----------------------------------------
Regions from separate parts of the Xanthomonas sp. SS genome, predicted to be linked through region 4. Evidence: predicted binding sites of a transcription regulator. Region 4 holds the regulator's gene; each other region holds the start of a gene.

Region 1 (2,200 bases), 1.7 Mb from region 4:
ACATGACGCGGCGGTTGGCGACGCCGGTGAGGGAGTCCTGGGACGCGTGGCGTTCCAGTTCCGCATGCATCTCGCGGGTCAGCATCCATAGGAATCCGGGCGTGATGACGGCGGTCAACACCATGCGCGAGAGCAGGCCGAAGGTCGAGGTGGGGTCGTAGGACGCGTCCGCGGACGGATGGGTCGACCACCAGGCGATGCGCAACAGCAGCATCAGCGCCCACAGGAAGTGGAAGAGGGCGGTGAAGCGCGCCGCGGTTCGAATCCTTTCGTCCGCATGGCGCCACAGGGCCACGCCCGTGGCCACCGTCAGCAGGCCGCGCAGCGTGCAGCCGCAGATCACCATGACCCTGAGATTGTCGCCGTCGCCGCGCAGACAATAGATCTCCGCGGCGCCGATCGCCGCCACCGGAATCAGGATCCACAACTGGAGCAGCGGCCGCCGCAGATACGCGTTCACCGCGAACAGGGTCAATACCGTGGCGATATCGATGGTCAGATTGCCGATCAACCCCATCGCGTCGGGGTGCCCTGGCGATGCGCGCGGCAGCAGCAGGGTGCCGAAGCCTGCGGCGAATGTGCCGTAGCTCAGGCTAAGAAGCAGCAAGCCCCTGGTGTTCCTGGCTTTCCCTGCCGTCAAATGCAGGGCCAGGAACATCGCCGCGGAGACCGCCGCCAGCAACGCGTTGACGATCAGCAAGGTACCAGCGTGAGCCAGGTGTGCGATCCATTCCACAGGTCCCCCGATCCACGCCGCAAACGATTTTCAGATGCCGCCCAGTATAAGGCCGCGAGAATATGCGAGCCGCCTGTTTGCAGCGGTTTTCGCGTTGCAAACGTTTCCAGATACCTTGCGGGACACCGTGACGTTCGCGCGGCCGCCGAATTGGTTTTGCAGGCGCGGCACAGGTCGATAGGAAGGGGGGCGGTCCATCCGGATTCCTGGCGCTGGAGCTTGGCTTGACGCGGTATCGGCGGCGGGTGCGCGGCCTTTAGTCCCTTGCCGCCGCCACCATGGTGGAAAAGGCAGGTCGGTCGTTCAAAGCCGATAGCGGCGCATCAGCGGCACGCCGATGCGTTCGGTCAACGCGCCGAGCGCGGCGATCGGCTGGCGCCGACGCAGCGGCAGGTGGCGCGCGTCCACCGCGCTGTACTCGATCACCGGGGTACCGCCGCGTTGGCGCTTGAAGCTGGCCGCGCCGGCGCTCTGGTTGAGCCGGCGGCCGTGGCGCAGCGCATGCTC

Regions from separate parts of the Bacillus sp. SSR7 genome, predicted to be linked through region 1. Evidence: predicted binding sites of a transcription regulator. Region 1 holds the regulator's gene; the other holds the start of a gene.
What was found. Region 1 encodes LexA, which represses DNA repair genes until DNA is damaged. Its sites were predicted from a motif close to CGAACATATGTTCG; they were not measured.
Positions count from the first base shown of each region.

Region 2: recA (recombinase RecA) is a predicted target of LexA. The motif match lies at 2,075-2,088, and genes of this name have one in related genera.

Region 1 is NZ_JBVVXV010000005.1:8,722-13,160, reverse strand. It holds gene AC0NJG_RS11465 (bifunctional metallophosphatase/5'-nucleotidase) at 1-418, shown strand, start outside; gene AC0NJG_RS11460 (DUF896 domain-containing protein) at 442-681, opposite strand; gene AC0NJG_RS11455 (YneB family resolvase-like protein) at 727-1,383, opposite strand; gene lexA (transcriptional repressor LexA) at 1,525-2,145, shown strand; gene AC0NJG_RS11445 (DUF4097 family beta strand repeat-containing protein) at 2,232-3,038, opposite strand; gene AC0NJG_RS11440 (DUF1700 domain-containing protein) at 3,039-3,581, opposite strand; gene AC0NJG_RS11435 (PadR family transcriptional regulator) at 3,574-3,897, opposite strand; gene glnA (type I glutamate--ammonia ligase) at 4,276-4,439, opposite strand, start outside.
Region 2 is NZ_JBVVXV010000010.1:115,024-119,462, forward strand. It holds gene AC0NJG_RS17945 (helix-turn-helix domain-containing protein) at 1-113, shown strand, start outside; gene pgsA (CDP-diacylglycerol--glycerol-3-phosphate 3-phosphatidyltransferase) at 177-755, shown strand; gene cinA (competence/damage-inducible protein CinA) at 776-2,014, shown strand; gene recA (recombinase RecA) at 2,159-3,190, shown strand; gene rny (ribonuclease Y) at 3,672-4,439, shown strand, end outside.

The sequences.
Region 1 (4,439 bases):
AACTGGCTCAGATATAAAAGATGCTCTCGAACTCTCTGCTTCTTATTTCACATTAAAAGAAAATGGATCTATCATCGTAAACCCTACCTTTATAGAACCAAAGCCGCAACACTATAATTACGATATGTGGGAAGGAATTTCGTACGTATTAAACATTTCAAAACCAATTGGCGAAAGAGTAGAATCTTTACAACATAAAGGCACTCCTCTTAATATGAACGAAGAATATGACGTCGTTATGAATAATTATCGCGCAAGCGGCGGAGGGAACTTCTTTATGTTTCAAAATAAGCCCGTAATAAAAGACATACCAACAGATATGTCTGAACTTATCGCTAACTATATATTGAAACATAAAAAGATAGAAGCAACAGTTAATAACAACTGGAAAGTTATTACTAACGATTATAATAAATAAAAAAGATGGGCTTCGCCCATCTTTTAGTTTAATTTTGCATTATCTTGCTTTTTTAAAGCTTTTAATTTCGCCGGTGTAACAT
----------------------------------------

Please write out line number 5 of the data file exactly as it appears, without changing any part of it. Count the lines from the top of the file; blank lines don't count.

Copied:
What was found. Region 1 encodes LexA, which represses DNA repair genes until DNA is damaged. Its sites were predicted from a motif close to CGAACATATGTTCG; they were not measured.